California Department of Corrections and Rehabilitation (CDCR) Secretary Matthew Cate notes the irony of California prison policy where, due to the budget crisis, many rehabilitative programs have been cut. The irony is that research shows these are the programs necessary to reduce the state’s recidivism rate.
Cate has managed to oversee CDCR operations while:
- A $28 billion budget deficit has given rise to billion dollar cuts in public schools and other social services.
- The U.S. Supreme Court will decide on a population cap for CDCR by this summer.
- A federally appointed receiver is overseeing prison healthcare with a budget over $800 million.
Cate was optimistic, “The receiver had a plan to build seven prison hospitals at a billion dollars apiece. Within the last year, we’ve gotten together. He’s eliminated his seven projects altogether and agreed that we would build facilities that…have a healthcare mission. His seven projects are now one healthcare facility in Stockton.”
AB900 is a $7.4 billion construction project implemented by the state in response to a federal court’s determination that California prisons are unconstitutionally overcrowded.
Ryan Sherman, a spokesperson for the prison guards’ union, which opposed AB900, said the construction authorized by the bill would not solve the state’s prison crisis.
“The state cannot build its way out of the overcrowding prison problem,” he said, “If they build more beds, we will fill up more beds and continue to be overcrowded. Until we figure out how to reform and reorganize the department so it’s efficient and accountable, and take into consideration the limited budget and what’s best for the state, I don’t anticipate anything improving a great deal,” reported Marisa Lagos in the San Francisco Chronicle.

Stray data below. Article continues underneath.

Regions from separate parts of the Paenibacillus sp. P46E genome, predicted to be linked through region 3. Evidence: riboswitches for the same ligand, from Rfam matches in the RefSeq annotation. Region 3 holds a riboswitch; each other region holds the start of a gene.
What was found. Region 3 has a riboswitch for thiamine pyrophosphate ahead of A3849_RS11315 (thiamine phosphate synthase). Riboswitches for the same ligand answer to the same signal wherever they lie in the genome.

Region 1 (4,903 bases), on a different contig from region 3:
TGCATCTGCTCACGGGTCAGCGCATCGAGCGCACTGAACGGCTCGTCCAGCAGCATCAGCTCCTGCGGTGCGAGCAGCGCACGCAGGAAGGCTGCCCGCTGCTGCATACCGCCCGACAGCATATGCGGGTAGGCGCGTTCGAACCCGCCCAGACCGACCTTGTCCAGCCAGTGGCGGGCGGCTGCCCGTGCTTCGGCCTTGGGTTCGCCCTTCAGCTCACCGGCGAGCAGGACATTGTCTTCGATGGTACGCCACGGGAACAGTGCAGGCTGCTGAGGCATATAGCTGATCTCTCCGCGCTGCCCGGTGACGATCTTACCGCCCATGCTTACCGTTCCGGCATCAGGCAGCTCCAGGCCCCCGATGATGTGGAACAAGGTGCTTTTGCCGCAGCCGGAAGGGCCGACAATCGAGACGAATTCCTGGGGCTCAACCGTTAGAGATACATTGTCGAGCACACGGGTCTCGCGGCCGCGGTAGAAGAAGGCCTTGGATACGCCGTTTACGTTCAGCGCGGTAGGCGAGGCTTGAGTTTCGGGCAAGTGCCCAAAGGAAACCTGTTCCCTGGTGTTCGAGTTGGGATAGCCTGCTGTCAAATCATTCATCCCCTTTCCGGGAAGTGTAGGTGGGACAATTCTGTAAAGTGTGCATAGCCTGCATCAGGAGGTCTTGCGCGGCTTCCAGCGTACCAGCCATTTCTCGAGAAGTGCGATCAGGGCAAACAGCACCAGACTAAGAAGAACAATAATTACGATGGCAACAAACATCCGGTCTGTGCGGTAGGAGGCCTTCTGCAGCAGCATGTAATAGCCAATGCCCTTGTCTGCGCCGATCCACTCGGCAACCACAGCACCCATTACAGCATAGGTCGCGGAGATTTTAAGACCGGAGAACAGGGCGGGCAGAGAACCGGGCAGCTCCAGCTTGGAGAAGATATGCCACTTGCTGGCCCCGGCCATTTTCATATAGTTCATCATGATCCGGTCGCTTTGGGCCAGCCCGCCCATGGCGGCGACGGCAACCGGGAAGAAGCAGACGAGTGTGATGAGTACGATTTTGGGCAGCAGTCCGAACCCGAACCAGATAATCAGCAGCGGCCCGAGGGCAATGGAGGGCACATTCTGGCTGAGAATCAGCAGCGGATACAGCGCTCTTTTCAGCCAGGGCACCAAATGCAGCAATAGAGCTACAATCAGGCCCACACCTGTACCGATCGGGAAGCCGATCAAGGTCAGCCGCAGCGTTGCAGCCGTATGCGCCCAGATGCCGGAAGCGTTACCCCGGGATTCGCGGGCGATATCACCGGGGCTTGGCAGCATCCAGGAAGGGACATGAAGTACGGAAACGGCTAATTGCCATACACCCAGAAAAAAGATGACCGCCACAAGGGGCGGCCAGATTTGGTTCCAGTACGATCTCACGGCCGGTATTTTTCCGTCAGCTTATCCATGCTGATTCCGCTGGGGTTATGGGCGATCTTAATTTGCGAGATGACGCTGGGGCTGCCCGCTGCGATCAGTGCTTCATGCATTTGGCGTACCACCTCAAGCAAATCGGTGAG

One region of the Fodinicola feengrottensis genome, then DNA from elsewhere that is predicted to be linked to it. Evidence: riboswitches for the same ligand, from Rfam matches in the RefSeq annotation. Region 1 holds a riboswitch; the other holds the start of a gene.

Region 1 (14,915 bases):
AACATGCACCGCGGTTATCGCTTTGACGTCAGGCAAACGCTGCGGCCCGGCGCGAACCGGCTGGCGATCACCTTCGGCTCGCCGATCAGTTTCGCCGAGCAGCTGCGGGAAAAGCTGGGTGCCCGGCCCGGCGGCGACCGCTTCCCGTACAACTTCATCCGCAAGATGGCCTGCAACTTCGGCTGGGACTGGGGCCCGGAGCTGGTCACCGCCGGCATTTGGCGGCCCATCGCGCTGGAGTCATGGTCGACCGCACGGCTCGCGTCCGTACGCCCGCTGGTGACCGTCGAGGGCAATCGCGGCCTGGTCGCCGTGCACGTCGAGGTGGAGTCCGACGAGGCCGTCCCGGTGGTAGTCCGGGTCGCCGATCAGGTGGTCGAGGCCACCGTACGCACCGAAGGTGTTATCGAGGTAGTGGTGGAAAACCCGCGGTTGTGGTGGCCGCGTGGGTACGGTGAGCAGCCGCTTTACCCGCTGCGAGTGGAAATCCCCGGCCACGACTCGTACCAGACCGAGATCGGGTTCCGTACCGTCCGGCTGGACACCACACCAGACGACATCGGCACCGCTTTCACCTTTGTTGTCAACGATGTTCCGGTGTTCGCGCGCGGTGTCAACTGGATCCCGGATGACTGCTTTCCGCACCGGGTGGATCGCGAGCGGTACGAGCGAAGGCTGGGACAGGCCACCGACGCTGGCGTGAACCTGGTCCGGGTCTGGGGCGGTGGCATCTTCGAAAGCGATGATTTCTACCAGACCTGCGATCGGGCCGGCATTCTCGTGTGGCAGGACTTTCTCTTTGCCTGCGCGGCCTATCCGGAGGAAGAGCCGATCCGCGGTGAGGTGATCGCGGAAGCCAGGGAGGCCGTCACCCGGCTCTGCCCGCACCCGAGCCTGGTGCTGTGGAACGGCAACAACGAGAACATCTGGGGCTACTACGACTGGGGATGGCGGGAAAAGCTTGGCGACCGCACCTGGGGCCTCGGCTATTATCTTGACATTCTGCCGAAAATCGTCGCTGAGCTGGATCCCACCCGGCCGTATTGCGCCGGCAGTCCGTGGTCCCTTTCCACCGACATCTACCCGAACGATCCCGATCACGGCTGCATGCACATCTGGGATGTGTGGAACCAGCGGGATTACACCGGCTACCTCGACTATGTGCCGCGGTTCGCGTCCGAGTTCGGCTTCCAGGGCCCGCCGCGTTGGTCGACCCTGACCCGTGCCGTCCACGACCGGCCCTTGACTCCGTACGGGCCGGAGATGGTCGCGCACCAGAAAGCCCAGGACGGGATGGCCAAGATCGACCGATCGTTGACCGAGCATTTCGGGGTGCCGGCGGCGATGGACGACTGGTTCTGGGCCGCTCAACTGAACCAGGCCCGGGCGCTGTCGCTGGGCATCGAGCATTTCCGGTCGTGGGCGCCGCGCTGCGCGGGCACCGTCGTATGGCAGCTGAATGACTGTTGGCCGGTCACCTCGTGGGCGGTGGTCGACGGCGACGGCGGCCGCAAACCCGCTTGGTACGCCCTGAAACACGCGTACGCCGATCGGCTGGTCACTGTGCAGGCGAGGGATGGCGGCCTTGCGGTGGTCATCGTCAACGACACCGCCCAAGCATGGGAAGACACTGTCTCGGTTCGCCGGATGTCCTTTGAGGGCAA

AB900 projects underway or in the planning stages are:
- Medical facilities in Stockton, Vacaville, Corona, Paso Robles and San Luis Obispo costing $1.4 billion for about 4,000 prisoners.
- Re-entry facilities in Apple Valley, Stockton, and San Diego costing $442 million for 1,500 prisoners.
- $453 million to add 2,942 jail beds in Calaveras, Madera and San Diego counties, and a new jail for San Bernardino County. [Source: California Department of Corrections and Rehabilitation]
California’s FY 2009-10 budget called for $1.2 billion cuts from CDCR.
CDCR subsequently cut educational, vocational, substance abuse programs, and other programs for prisoners and parolees by $250 million.
With parole violations accounting for 47 percent of returns to prison within a three-year period, Cate did not know how many returns were for “technical violations.” [Parolees who are returned to prison for noncompliance to a condition of parole that was not considered a new crime.]
Joan Petersilia, Stanford Law School, and an expert witness in the overcrowding/healthcare trial estimated that annually, 17,000 returns were for technical violations.
Cate responded to reducing the prison population by citing SB1266. He said it will “give us the ability to put female inmates in alternatives to incarceration,” while acknowledging that is a pretty small part of the population.
According to a fall 2010 CDCR report, in a continuing effort to reduce prison overcrowding and increase access to health care and rehabilitation programs, CDCR increased its capacity to temporarily house an additional 2,336 prisoners out of state, bringing the total out-of-state beds available to 10,468.
CDCR has implemented a furlough policy that decreased correctional officer pay by 14 percent. Cate believes that the furlough affected the guards’ morale, but did not interfere with their professionalism.